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What To Do About This Real Estate Market?

Unemployment was down today, which is good news, but so were existing home sales, which is not so good news for the real estate market. It was forecast by economists and other “experts” that sales would be up slightly from last month. They were down slightly instead. I emphasize slightly. Much ado about nothing in my opinion.

The thing is, we have to expect some drop in home sales as the first time buyer tax credit nears its end. The end being December 1st. There is still time for consumers to get in on the credit, but time is slipping away quickly. It is taking on average anywhere from 45 to 60 days to take a home purchase from contract to closing, and that’s if it goes relatively smoothly. So, as I said, time is running out and buyers realize it may be to late.

There are all sorts of bills running around Congress to extend the tax credit. That would be a good thing for the real estate industry and possibly even the economy. Lots of lobbyists are working overtime doing their part to make it happen. The National Association of Realtors (NAR) is also at the party with a big push for an extension. You can find articles all over the internet about efforts to do so.

Some want to give everyone that buys a house a tax credit while others just want to extend the first time buyers opportunity.

If they do nothing and let it run out home sales are liable to drop drastically as that is what has been churning the market this past year. Better if they would not have done anything to begin with than let it go away.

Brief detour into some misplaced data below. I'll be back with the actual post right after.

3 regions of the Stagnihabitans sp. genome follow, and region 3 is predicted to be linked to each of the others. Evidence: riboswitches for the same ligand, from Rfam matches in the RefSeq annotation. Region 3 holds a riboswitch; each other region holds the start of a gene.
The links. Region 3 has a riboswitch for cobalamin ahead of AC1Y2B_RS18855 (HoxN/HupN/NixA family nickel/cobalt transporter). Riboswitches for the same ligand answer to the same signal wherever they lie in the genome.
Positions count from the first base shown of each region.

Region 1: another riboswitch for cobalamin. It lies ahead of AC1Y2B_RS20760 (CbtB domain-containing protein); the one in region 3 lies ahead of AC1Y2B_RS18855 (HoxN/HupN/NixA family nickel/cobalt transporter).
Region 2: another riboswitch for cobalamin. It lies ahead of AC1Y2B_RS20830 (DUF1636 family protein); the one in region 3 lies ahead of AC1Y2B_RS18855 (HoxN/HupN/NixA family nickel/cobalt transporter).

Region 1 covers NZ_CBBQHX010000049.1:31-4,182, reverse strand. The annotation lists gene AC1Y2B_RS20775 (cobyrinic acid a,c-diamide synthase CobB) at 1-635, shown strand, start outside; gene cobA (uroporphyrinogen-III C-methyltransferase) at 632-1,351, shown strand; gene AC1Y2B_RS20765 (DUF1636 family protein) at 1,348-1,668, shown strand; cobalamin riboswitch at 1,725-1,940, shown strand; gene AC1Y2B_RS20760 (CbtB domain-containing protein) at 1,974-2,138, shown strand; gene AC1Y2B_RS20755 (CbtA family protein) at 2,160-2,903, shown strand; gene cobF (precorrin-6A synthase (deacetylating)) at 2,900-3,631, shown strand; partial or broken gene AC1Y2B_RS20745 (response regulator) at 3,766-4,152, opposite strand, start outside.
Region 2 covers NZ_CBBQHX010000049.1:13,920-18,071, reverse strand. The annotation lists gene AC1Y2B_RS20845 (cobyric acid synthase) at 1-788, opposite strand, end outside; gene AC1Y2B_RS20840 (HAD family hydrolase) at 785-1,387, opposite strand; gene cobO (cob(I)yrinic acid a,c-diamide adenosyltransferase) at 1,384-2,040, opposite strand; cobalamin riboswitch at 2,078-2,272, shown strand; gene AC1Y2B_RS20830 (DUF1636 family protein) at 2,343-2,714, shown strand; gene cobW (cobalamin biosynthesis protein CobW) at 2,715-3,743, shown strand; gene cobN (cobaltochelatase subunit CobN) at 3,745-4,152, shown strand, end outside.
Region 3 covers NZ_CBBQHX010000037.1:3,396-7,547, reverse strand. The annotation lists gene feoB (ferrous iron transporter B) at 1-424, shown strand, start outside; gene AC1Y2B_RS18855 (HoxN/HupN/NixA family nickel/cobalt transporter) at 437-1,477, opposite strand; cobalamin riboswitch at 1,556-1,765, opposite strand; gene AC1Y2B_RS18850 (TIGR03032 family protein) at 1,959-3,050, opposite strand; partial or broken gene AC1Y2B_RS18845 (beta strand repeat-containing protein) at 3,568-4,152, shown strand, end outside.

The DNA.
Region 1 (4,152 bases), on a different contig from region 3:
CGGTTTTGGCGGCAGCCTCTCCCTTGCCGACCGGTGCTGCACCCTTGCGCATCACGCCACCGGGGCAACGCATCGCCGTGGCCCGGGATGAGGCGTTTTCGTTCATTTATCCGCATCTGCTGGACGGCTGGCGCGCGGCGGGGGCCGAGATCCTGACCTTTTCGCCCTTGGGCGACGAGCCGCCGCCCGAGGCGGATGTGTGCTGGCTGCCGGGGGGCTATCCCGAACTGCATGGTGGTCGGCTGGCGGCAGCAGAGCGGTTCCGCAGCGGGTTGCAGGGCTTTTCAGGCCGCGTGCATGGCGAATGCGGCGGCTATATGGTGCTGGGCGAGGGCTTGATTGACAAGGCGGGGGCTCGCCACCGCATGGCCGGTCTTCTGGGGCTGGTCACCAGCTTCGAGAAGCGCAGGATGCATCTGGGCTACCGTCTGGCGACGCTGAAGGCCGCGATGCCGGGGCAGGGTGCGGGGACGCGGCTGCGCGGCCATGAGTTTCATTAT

Let me explain. We have taken all the first time homebuyers of this year and two or three years into the future and forced them into the market early. That’s why the market has been so busy lately. By taking all these sales now that leaves none for the near future. If the incentives are not there, there will be no more buyers. The economy, although improving in the Feds opinion, is not on its feet enough yet to support a robust housing market of its own volition.

In other words, by forcing the market we have used up all the buyers. I’m also sure that a lot of people have gotten into the real estate business as Realtors specifically to take advantage of all the extra buyers out there. That’s going to leave us with no buyers and a lot of extra agents. This is just my theory.

Without an extension of the first time buyer tax credit, the housing market could just possibly be doomed. I’m hoping they have a plan. A plan that would let business slow down, thinking the credit was over, and then around the middle of November or so pass the bill. That would create a whole new rush of buyers wanting to get in while the getting was good. That would be a good thing. Just maybe enough momentum to carry us through to the end of this recession.

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September 24, 2009 - Posted by | buy, Home, house, kansas, KS, real estate, Realtor, recovery, Wichita | , , , , , , , , , ,

2 Comments »

  1. I think the real estate slump has a lot to do with poor marketing. How many commercials have you heard about buying homes and how good it is for your future?

    Everyone has the same angle. “Improve your future! Buy a home today!” That’s not what people need to hear right now. They need someone to be there step-by-step with them – give them assurance that they won’t lose their home if they lose their job.

    If real estate companies start doing this, they’ll start seeing an increase in purchases.

    Comment by Meagan Rogers | September 24, 2009 | Reply

  2. You have a very valid point Meagan. A good agent will not try and make you buy a home you can’t afford. Our job if done properly is to make sure you are buying within your means and then guiding you through the process carefully so you understand exactly what is happening every step of the way.

    Comment by joelweihe | September 27, 2009 | Reply


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